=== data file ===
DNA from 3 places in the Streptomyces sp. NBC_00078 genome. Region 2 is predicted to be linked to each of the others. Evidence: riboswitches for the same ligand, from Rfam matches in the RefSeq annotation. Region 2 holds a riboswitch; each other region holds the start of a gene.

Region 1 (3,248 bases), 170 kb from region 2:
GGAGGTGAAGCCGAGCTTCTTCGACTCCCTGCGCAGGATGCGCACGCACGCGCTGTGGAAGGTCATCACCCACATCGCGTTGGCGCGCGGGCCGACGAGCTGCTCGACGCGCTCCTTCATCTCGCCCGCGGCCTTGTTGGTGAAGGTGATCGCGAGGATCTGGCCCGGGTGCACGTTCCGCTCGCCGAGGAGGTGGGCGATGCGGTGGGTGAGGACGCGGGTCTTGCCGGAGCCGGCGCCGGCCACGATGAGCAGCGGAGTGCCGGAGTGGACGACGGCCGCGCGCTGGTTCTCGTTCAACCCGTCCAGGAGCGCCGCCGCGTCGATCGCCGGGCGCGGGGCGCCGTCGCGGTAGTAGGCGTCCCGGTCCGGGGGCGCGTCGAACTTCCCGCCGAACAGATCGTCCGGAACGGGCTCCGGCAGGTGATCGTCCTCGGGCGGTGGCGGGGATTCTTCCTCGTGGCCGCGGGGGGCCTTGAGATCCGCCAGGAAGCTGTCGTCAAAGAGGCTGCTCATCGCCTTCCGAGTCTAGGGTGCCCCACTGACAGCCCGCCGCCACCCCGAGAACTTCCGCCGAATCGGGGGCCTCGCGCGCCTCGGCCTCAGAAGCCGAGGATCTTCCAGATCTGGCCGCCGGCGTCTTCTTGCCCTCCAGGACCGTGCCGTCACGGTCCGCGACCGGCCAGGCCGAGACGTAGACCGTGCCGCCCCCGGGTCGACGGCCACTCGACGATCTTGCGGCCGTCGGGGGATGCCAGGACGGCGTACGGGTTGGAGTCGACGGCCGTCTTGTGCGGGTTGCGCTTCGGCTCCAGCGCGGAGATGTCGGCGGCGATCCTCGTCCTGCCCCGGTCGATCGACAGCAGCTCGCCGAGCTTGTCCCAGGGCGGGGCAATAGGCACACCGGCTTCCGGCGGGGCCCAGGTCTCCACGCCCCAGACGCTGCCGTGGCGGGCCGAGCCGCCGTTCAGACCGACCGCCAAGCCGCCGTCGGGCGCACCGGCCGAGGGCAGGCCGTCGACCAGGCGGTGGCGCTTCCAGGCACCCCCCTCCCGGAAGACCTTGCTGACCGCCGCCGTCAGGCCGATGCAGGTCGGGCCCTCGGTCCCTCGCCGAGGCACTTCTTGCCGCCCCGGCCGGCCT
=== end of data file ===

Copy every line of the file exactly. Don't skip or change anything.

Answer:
DNA from 3 places in the Streptomyces sp. NBC_00078 genome. Region 2 is predicted to be linked to each of the others. Evidence: riboswitches for the same ligand, from Rfam matches in the RefSeq annotation. Region 2 holds a riboswitch; each other region holds the start of a gene.

Region 1 (3,248 bases), 170 kb from region 2:
GGAGGTGAAGCCGAGCTTCTTCGACTCCCTGCGCAGGATGCGCACGCACGCGCTGTGGAAGGTCATCACCCACATCGCGTTGGCGCGCGGGCCGACGAGCTGCTCGACGCGCTCCTTCATCTCGCCCGCGGCCTTGTTGGTGAAGGTGATCGCGAGGATCTGGCCCGGGTGCACGTTCCGCTCGCCGAGGAGGTGGGCGATGCGGTGGGTGAGGACGCGGGTCTTGCCGGAGCCGGCGCCGGCCACGATGAGCAGCGGAGTGCCGGAGTGGACGACGGCCGCGCGCTGGTTCTCGTTCAACCCGTCCAGGAGCGCCGCCGCGTCGATCGCCGGGCGCGGGGCGCCGTCGCGGTAGTAGGCGTCCCGGTCCGGGGGCGCGTCGAACTTCCCGCCGAACAGATCGTCCGGAACGGGCTCCGGCAGGTGATCGTCCTCGGGCGGTGGCGGGGATTCTTCCTCGTGGCCGCGGGGGGCCTTGAGATCCGCCAGGAAGCTGTCGTCAAAGAGGCTGCTCATCGCCTTCCGAGTCTAGGGTGCCCCACTGACAGCCCGCCGCCACCCCGAGAACTTCCGCCGAATCGGGGGCCTCGCGCGCCTCGGCCTCAGAAGCCGAGGATCTTCCAGATCTGGCCGCCGGCGTCTTCTTGCCCTCCAGGACCGTGCCGTCACGGTCCGCGACCGGCCAGGCCGAGACGTAGACCGTGCCGCCCCCGGGTCGACGGCCACTCGACGATCTTGCGGCCGTCGGGGGATGCCAGGACGGCGTACGGGTTGGAGTCGACGGCCGTCTTGTGCGGGTTGCGCTTCGGCTCCAGCGCGGAGATGTCGGCGGCGATCCTCGTCCTGCCCCGGTCGATCGACAGCAGCTCGCCGAGCTTGTCCCAGGGCGGGGCAATAGGCACACCGGCTTCCGGCGGGGCCCAGGTCTCCACGCCCCAGACGCTGCCGTGGCGGGCCGAGCCGCCGTTCAGACCGACCGCCAAGCCGCCGTCGGGCGCACCGGCCGAGGGCAGGCCGTCGACCAGGCGGTGGCGCTTCCAGGCACCCCCCTCCCGGAAGACCTTGCTGACCGCCGCCGTCAGGCCGATGCAGGTCGGGCCCTCGGTCCCTCGCCGAGGCACTTCTTGCCGCCCCGGCCGGCCT